Are education and learning engineering problems?

Audrey Watter’s begins her latest post with this insight: “Much of what I wrote about with regards to education applies to this sector [health and wellness] as well, in no small part because everything for Silicon Valley (1) is an engineering problem: a matter of optimization, individualization, and gadgeteering (that’s B. F. Skinner’s word, not mine).”

In a similar fashion, in his 2023 chapter The future of the Field is not Design Jason McDonald notes that in pursuing the mission of transforming learning and teaching, the field of Learning and Instructional Design Technology has ” become too fixated on being designers and applying the methods of design thinking. As valuable as design has been for our field, it’s ultimately too narrow an approach to help us have the impact we desire because it overemphasizes the importance of the products and services we create. To be more influential, we need approaches that focus our efforts on nurturing people’s “intrinsic talents and capacities” that are ultimately outside of our ability to manage and control.”

I am nodding along with this, and I am also reminded that both silicon valley edtech efforts as well as LIDT efforts overwhelmingly focus on the individual student and the individual teacher,  and much less on the environments, systems, policies, and structural issues that surround our efforts (or in Berliner’s 2002 work, the contexts that surround us).


Southern New Hampshire University’s efforts with generative AI


Postdigital Research: Transforming Borders into Connections [interview]


  1. George, I find this statement to be a little contradictory – “To be more influential, we need approaches that focus our efforts on [things] that are ultimately outside of our ability to manage and control.” In what sense would focusing our efforts on things we can’t manage or control increase our influence?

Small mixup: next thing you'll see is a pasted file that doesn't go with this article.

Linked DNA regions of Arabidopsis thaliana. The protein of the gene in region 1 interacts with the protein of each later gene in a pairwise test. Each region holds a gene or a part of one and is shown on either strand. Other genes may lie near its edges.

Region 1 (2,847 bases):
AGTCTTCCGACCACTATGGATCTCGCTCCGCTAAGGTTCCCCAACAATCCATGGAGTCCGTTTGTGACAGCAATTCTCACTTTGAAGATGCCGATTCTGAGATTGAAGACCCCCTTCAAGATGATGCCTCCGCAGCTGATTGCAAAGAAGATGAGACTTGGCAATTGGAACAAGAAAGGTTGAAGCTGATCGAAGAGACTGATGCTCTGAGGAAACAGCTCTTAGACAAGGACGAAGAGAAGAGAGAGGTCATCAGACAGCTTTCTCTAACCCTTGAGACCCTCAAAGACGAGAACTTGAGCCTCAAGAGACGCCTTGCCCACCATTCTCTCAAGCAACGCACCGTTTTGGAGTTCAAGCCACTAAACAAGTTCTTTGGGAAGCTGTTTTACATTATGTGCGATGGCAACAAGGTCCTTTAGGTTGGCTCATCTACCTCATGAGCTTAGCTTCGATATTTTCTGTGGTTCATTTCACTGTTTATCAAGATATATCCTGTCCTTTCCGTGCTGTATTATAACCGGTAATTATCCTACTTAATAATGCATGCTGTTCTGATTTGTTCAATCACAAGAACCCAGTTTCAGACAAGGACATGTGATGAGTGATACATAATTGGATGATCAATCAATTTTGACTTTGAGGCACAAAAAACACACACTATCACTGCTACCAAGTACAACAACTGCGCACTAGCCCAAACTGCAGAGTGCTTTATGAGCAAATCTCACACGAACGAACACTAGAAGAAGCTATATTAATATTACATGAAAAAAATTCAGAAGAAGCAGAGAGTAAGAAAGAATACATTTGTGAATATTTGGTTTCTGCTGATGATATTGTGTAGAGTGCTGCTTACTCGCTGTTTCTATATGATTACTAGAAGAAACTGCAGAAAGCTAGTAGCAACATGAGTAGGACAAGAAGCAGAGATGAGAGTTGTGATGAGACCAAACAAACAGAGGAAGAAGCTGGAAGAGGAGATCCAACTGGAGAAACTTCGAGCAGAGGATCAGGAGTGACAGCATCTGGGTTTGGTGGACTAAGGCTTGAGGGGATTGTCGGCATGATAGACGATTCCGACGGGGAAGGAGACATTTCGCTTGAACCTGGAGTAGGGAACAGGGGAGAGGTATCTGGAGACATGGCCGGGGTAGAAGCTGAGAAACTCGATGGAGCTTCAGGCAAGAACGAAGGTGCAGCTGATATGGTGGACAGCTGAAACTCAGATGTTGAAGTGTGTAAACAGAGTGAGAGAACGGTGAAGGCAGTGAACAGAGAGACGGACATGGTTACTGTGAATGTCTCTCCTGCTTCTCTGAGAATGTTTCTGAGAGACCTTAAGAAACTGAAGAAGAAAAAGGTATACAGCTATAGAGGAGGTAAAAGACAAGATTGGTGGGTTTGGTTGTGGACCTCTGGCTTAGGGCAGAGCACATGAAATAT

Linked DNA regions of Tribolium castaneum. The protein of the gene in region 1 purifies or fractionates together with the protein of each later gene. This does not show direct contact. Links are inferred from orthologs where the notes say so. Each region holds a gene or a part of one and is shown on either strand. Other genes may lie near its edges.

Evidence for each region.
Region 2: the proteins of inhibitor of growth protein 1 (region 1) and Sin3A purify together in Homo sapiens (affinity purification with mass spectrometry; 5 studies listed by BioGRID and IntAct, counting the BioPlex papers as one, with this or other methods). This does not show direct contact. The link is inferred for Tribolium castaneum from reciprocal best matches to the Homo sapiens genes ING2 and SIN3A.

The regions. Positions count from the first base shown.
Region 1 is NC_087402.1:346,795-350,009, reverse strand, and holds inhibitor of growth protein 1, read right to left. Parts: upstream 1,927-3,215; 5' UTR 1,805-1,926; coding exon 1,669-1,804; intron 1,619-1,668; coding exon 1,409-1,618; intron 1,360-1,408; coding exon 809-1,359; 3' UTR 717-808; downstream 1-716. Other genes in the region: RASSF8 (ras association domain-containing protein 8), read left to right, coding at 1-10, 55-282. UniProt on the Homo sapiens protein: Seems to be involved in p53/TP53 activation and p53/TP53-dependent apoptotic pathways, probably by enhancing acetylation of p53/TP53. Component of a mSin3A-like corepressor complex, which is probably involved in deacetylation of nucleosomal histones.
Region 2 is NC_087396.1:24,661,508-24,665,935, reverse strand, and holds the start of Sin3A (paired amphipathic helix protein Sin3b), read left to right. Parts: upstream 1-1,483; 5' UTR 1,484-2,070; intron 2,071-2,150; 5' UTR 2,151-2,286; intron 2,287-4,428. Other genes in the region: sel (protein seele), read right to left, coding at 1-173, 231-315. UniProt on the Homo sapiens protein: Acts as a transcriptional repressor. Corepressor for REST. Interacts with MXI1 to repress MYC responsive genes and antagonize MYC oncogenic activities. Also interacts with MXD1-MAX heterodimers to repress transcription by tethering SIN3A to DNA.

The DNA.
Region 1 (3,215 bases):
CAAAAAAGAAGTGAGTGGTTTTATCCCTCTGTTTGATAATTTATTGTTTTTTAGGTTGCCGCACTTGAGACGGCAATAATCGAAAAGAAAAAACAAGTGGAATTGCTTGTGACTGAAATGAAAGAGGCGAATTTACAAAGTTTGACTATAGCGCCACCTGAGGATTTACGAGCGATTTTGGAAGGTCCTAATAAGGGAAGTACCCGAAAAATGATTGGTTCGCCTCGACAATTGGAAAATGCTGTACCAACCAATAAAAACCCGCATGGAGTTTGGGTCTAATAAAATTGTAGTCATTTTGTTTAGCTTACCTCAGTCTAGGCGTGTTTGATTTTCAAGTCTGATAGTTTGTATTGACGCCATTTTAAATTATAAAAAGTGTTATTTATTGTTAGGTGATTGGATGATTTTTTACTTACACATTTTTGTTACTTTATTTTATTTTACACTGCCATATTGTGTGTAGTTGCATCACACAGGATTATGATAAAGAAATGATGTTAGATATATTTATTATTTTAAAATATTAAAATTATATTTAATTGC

• Thanks for this comment, David. I can see what you mean. Without speaking for Jason, the way that I interpret it is as follows: The design of instruction (or of learning opportunities and experiences, depending on one’s point of view) can only go so far. If I understand it correctly, Jason views design as “managing, controlling, creating, or making.” Using the example of online learner success, I think of the kinds of things that we might do in an online environment as design (e.g., a structured environment, prompt feedback, clear instructions, motivational messages, alignment between objectives and assessment, etc, etc). Other approaches that we might employ to improve opportunities for online learner success might be things like policymaking (e.g., reducing obstacles for course credit/transfer, providing greater flexibility for participation) and broader student supports (e.g., on-demand student support unrelated to the course/content, such as program advising or coaching to work well in teams, or even basic needs support like in this example where higher education relief funds were quickly distributed to students to meet basic needs: I think the point here is that we tend to frame challenges as instructional/learning problems, and in doing so focus our attention on teaching and learning, potentially missing the broader environment surrounding the problem. We saw some of this in our covid-19 misinformation research. In that work we developed interventions to help people mitigate the spread of misinformation. We found some success in that, but what we also found was that some of the reasons that misinformation was such a difficult problem was that it included aspects that could not be addressed by expanding people’s skills and abilities to identify it, such as digital platforms that made it effortless to rapidly share information without checking its authenticity/accuracy. Thanks for the comment again. I can see that this might still be seen as falling under the umbrella of “things that we control” but does it clarify the distinction between things we can control that fall under instruction/learning and things that we can influence that fall outside of that but nonetheless impact learning?

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